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1. Recall from lecture #4 that cells have a capacitance due to their outer membrane being a good insulator. The specific capacitance of cellular membranes is 1 uF/cm^2. Consider the case of a spherical cell with a capacitance of 20 pF with an internal K+ and Cl- concentration of 140 mM (millimolar, or millimoles per liter) and an external concentration of 2 mM K+ and Cl-. The cell's membrane is permeable to K+ only. Initially (time = 0) the cell is at 0 mV (same voltage inside & outside of the cell). However, diffusion of K+ across the cell membrane causes the cell very quickly to become negative (because K+ diffuses out of the cell).
A) What is the steady state voltage of the cell?
Use the Nernst Equation:
B) What is the net number of K+ ions that moved out of the cell?
C) How much has the K+ concentration changed inside of the cell?
First we must find out the volume of the cell.† We can assume its spherical and find the surface area which we can find the volume from.
2. Boltzmann's constant, k = 1.38 e-23 Joules/degree Kelvin. What is kT in SI units at room temperature (T=300 K)? What is kT in terms of milli-electron volts (energy required to move an electron through a voltage change of 1 millivolt)?
3. A typical photoreceptor has synapses with many cells. Retinal cells have a capacitance of about 20 pF. Suppose that rather than having chemical synapses, photoreceptors were directly electrically coupled to other cells--i.e. all cells change their voltage together.
This scheme has many problems. First is that there's no way to make an inverter (an ON bipolar cell). Another problem comes from the capacitance. Recall that a single photon produces a voltage change of about 2 mV in 200 ms. Suppose a rod is coupled to 50 other cells. How much current must flow through to change the voltage by 2 mV in 200 ms (assume current is constant in time)?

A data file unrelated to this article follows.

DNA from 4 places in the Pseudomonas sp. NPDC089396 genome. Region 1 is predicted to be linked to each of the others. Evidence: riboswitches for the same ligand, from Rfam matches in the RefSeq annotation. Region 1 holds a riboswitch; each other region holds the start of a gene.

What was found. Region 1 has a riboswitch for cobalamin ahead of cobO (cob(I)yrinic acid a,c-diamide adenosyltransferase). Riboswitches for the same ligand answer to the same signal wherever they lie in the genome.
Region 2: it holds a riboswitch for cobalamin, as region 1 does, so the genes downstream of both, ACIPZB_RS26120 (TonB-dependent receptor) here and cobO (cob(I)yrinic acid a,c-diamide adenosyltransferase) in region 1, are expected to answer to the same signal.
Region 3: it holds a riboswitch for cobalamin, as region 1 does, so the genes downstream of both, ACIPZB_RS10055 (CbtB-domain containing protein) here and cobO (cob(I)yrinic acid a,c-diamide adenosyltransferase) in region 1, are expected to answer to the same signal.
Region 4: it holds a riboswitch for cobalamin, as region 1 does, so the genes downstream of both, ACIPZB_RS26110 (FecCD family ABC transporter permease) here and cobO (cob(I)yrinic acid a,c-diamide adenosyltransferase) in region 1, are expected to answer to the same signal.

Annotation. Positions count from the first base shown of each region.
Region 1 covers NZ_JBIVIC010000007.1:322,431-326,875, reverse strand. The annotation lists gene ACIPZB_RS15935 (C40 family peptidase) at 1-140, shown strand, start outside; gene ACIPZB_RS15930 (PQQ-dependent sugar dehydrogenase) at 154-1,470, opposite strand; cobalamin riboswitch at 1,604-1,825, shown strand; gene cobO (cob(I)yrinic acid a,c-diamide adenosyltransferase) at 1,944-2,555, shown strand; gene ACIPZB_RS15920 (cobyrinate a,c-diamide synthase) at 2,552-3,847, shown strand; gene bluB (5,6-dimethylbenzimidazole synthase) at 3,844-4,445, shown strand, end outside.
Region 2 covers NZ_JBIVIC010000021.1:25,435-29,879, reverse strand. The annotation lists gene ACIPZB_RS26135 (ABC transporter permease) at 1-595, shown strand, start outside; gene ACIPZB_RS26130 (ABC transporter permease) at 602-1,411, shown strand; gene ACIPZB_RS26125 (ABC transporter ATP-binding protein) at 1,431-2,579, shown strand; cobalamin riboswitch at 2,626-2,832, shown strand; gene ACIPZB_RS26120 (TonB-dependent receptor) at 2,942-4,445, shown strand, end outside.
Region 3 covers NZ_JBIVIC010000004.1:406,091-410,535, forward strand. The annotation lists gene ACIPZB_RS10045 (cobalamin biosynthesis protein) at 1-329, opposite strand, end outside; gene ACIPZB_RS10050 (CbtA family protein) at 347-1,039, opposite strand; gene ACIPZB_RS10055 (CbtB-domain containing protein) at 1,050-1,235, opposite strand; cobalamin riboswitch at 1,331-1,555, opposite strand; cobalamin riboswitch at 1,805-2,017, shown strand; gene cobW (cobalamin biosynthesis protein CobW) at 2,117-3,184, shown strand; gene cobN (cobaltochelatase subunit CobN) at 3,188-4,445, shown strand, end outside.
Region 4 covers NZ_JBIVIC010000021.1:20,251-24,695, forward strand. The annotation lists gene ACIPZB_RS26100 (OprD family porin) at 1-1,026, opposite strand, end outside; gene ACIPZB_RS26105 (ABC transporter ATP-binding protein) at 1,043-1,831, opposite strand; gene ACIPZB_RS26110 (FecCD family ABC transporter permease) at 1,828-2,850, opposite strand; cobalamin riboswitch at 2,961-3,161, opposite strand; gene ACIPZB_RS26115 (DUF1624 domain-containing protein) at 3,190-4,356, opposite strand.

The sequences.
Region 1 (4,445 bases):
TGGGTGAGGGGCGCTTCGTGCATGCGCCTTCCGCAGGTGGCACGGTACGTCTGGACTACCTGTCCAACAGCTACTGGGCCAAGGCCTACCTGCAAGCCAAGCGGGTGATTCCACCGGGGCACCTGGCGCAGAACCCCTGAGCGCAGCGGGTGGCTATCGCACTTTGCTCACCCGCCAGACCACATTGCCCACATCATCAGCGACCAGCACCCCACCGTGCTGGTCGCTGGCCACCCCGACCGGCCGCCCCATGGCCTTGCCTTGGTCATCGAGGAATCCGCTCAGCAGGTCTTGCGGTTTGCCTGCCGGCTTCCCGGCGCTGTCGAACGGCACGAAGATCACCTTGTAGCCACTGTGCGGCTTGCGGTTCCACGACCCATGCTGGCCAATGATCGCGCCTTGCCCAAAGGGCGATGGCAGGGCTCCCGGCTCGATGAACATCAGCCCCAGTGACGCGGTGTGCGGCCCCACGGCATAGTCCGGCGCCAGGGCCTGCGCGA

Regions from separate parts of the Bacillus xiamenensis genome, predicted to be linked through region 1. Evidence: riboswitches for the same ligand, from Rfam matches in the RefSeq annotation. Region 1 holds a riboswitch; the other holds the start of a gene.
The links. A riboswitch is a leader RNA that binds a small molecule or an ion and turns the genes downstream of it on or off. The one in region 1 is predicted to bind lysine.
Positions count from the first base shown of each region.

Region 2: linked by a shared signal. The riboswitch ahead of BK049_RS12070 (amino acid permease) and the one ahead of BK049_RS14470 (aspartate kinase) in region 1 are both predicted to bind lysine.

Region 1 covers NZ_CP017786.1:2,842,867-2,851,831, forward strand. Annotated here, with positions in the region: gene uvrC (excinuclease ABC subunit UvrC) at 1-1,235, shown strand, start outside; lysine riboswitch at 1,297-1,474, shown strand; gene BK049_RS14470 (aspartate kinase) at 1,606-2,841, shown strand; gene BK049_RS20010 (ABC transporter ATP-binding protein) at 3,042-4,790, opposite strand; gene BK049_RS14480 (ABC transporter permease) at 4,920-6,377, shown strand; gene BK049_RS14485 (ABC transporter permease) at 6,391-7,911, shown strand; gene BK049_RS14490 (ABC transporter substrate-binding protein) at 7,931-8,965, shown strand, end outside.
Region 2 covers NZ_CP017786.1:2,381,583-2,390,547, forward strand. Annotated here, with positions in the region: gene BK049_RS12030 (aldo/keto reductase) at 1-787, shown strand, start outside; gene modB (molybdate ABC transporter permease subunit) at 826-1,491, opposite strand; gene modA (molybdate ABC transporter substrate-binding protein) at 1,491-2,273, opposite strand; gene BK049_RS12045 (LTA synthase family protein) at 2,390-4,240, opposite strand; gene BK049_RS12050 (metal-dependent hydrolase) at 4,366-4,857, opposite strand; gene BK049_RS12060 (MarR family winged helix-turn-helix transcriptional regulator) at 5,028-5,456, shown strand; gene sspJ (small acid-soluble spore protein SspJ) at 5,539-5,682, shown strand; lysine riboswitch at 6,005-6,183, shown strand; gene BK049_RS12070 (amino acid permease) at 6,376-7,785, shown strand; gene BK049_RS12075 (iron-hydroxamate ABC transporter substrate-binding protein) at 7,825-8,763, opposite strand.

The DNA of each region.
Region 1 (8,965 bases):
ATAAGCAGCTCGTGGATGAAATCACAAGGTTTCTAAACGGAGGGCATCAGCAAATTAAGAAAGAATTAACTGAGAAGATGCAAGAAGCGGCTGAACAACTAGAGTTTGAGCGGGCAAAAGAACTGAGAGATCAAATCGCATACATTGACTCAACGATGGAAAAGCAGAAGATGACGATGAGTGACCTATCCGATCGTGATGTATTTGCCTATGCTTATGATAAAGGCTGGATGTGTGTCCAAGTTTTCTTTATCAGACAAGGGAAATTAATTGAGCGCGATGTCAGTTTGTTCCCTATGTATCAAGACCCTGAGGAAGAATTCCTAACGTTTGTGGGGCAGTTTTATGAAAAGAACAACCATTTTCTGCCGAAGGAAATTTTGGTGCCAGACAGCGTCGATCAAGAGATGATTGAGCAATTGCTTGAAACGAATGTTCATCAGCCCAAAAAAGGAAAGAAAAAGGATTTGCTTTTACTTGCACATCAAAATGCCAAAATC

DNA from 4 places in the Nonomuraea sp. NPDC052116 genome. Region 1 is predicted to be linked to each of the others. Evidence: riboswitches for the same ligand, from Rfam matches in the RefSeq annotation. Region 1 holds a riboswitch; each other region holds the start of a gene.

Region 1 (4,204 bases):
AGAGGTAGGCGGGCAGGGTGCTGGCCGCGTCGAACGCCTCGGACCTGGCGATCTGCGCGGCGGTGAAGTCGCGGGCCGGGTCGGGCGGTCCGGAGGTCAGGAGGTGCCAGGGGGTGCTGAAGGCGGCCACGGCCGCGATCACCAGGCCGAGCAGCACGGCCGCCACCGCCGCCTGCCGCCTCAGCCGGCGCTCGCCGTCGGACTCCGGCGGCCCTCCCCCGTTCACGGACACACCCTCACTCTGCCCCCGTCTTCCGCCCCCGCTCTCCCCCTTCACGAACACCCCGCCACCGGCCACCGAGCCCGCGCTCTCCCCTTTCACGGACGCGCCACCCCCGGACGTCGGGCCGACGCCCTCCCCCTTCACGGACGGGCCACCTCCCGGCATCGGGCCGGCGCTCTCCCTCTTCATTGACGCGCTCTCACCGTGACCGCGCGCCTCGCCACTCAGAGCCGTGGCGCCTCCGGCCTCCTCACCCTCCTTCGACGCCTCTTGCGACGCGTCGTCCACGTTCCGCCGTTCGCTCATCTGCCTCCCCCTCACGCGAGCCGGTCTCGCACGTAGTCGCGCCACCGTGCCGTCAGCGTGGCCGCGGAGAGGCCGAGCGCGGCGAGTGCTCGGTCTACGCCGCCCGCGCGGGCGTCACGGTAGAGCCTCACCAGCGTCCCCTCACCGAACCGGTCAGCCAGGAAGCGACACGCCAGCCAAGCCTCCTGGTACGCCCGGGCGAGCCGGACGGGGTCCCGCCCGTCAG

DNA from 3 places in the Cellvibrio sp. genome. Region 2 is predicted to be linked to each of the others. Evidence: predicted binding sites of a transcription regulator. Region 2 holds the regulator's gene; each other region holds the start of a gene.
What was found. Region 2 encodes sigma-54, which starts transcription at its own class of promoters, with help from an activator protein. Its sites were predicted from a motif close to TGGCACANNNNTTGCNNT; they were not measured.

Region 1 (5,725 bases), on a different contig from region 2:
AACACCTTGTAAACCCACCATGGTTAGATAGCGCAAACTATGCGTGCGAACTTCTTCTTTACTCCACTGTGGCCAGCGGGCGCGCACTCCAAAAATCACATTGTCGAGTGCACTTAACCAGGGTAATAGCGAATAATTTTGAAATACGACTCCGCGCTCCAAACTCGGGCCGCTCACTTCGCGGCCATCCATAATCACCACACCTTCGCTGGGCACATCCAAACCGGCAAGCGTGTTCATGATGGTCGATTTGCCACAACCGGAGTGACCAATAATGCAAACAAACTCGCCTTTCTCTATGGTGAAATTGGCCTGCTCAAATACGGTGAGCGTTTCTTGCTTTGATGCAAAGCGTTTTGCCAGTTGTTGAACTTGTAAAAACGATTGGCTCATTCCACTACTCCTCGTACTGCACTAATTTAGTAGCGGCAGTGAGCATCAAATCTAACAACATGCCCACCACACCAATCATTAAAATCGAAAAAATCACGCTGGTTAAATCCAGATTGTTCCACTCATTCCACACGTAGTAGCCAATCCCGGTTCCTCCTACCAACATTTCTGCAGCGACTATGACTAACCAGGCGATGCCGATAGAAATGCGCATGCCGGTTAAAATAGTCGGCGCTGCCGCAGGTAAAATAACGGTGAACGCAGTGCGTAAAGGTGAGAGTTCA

There are 50 capacative junctions in parallel, so:
Itís larger than a single photon current, so it would potentially mask one
4. In honor of Erika's ethanol research, let's look at the (hypothetical) effects of high ethanol concentration on vision. Turns out thatethanol acts on neurotransmitter receptors: specifically, it reduces the current that flows in response to glutamate.
Imagine you were monitoring the current flowing into an ON and OFF bipolar cell. Now imagine that we dump ethanol onto thecells. Suppose this causes the current flowing through ionotropic receptors in bipolar cells to be reduced. What effect would this
have on the magnitude of current flowing into the two types of bipolar cells in total darkness? In bright (saturating) light? Would the single-photon response be affected? How?
ON bipolars- donít have ionotropic receptors, so they arenít affected.
OFF bipolars- In the light, all current is suppressed, so alcohol wonít affect it.† In the dark, current will be suppressed.† A single photon response will have decreased amplitude and may not be discernable from noise
5. Suppose I build a cell that has a membrane permeable only to sodium ions (Na+). The Na+ channels (that let Na pass through the membrane) are always open. I can control the voltage EM of the cell & measure the current IM flowing across the membrane.
What is the relative ratio of sodium ions outside vs. inside of the cell?
Observe from the plot that equilibrium is at†50mV, then use the Nernst equation:
Also, give a hand-wavy explanation for why the slopes of the current-voltage relation above are different for extremely positive and negative potentials. Hint: think about diffusion.
The slope is different for extremely positive and negative potentials because negative potential has the electrochemical gradient working with the concentration gradient, and positive potential has the electrochemical gradient working against the concentration gradient.
What do you think the above graph should look like if the internal & external sodium were equal?
It would be a straight line of positive slope passing through the origin.